The 2015 legislative session is in full swing. As your state representative, I will continue working hard to represent your thoughts and opinions at the Statehouse, and I look forward to moving our community forward. While the legislative process might seem intricate at times, it starts very simple: with an idea. The ideas can come from anyone, not just lawmakers, and turn into tomorrow’s law.
Recently, a teacher in our community had a great idea noticing that many schools and restaurants throw away a lot of food and that something should be done to recycle and convert it into a useful product. Out of this situation, I authored House Bill (HB) 1170 which would allow restaurants and schools to provide their excess food to a facility that could recycle it into swine feed. Of course, for the safety of the animals, the food must be treated according to the rules adopted by the Indiana Board of Animal Health.
This bill will allow for most food waste to be pelletized only by facilities with a valid license. Once the food is made, a state chemist will have to inspect and approve it to be used. Currently, federal law allows the recycling of food waste into dry, pelletized swine feed, but state law does not currently allow that. While this was a great idea and could lead to a new law, bills can also be filed to address problems impacting our communities or situations facing teachers for example.
For too long, teachers have been spending their hard-earned dollars on classroom supplies, which is money that should be going to their families. In fact, according to a recent study conducted by SheerID and Agile Education Marketing, in the 2013-2014 school year, teachers in the United States spent an average of $513 out-of-pocket on classroom supplies, instructional materials, books for their classrooms and professional development.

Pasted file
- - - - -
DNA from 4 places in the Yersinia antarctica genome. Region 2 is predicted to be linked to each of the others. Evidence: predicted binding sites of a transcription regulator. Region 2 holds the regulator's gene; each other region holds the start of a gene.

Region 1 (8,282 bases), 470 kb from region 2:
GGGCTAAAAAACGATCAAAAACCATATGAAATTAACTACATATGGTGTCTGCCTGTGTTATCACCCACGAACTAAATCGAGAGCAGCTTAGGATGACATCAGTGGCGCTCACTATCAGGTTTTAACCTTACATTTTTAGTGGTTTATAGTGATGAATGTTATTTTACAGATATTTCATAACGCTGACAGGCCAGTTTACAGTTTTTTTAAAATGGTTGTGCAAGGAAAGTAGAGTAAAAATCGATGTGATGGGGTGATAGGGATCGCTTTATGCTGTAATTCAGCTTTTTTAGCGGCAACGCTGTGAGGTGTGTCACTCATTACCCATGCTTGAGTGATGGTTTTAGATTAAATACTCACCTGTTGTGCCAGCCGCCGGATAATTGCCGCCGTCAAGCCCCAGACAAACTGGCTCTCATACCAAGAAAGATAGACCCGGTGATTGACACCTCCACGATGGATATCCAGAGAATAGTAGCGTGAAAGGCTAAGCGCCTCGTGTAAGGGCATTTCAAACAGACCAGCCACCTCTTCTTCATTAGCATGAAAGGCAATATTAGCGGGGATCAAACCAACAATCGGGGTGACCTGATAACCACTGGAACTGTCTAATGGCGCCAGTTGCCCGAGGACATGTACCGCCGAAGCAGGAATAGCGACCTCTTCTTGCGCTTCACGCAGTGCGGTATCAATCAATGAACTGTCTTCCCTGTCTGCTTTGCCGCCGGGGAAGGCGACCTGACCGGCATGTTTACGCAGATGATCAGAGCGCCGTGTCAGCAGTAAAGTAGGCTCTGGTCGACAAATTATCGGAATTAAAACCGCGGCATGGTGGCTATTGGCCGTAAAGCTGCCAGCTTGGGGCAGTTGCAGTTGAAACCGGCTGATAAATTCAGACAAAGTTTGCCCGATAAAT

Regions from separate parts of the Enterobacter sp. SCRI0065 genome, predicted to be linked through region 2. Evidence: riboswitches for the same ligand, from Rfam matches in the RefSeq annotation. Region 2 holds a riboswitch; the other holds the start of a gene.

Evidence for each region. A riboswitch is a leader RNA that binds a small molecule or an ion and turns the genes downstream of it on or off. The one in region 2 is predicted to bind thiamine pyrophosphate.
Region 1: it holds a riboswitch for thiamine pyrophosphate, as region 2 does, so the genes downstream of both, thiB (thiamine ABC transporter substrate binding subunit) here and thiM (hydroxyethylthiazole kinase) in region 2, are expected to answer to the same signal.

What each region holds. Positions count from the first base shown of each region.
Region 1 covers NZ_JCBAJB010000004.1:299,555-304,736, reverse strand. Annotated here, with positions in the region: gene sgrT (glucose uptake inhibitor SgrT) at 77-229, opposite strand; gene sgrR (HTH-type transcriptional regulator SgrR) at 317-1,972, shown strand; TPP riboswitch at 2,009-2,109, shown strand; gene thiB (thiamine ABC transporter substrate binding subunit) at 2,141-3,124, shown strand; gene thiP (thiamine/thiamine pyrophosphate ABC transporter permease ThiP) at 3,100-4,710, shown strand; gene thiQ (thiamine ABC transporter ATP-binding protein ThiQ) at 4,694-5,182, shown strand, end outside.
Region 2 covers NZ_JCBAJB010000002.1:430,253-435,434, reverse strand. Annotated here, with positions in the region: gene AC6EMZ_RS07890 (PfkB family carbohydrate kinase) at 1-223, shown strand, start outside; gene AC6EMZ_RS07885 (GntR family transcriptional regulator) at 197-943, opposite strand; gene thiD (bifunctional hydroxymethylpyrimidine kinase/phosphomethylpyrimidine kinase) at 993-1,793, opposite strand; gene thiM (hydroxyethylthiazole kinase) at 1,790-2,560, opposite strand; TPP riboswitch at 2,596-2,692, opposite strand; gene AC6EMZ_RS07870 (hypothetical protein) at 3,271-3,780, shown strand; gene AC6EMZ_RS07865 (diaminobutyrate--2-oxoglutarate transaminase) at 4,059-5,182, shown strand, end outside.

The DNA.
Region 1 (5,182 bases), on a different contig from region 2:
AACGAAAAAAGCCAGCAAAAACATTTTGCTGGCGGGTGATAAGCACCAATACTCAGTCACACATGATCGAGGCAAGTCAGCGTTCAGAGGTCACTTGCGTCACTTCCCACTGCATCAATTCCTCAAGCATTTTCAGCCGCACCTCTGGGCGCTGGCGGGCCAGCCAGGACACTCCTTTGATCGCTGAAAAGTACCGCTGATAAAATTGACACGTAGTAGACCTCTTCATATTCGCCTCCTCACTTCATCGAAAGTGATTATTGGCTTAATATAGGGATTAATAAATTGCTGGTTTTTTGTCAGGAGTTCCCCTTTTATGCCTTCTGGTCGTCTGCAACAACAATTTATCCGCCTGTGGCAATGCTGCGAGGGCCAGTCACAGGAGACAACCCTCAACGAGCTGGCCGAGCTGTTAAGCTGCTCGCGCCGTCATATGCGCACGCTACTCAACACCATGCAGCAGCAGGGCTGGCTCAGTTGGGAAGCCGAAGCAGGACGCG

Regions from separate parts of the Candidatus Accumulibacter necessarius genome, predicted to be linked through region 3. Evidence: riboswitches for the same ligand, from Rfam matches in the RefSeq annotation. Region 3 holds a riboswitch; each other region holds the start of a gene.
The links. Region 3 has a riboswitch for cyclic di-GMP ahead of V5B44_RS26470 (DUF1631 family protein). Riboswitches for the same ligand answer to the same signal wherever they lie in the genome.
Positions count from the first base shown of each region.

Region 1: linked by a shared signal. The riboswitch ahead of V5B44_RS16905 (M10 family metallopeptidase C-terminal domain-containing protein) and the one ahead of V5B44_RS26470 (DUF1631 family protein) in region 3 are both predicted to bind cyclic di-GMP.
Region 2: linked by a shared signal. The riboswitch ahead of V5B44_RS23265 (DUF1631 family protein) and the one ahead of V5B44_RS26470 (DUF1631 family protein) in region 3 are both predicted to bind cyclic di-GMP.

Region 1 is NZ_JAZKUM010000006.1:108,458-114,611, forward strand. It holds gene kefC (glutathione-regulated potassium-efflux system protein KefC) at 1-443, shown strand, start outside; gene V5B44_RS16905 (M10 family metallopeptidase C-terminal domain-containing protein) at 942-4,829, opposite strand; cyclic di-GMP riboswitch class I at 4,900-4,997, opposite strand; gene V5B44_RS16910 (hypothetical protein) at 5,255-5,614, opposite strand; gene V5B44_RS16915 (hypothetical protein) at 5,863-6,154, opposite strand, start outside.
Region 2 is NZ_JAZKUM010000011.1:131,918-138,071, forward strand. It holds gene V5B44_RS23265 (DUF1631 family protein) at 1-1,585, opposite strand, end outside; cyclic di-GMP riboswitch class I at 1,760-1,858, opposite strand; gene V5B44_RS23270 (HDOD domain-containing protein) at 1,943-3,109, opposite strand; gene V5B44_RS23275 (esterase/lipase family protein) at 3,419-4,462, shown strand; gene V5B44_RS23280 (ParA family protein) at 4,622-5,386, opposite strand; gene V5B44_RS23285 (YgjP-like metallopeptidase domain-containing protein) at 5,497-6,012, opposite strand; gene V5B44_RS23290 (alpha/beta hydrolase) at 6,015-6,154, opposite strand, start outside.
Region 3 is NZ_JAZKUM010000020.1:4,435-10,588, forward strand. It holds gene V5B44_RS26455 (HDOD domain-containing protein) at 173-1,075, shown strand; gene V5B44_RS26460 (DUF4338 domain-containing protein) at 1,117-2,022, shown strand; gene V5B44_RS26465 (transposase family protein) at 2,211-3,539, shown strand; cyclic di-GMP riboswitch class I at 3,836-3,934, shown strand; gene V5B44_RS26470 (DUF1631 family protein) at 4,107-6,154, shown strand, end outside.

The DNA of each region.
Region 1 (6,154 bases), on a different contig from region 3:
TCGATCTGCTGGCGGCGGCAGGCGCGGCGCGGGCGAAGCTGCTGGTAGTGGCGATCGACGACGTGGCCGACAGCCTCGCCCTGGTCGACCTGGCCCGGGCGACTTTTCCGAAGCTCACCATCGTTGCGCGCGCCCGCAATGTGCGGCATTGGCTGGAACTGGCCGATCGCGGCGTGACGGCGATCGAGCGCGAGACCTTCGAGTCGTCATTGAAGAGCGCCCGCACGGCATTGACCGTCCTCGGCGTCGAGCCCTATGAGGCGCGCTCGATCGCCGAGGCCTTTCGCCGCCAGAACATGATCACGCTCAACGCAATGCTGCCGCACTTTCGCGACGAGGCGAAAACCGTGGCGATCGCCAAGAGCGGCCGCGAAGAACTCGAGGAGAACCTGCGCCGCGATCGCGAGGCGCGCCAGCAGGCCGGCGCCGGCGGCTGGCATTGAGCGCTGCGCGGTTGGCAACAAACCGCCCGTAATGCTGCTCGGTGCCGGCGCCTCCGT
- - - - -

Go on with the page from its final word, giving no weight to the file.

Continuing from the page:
Working to address this issue, in October, the House Republicans announced our legislative agenda, and I am proud that education is one of the top priories this year. Since having a high quality education system is critical to our state’s continued success, I am pleased to work on legislation to support Hoosier teachers.
As co-author of House Bill 1005, one of our agenda bills, it would provide teachers with a $200 tax credit for classroom supplies. The legislation was referred to the Education Committee, and since it supports Indiana’s educators, who are vital to a child’s future, I am excited to present HB 1005, alongside my colleagues, to the members of the committee.
These are just two of many examples of the work we are doing at the Statehouse, and I encourage you to get involved and stay-up-to-date this session. By visiting the Indiana General Assembly website www.iga.in.gov, you can watch committee meetings, floor discussions and bills that you are most interested in move through the legislative process.
As always, please feel free to email me at email@example.com or call (317) 232-9863 to voice your opinion on these or any other issue discussed this year. Your views matter, and I look forward to hearing from you.
Rep. Ubelhor (R-Bloomfield) represents the majority of Greene County and portions of Monroe, Martin and Daviess counties. He serves as a member of the Ways and Means, Public Policy and the Natural Resources committees.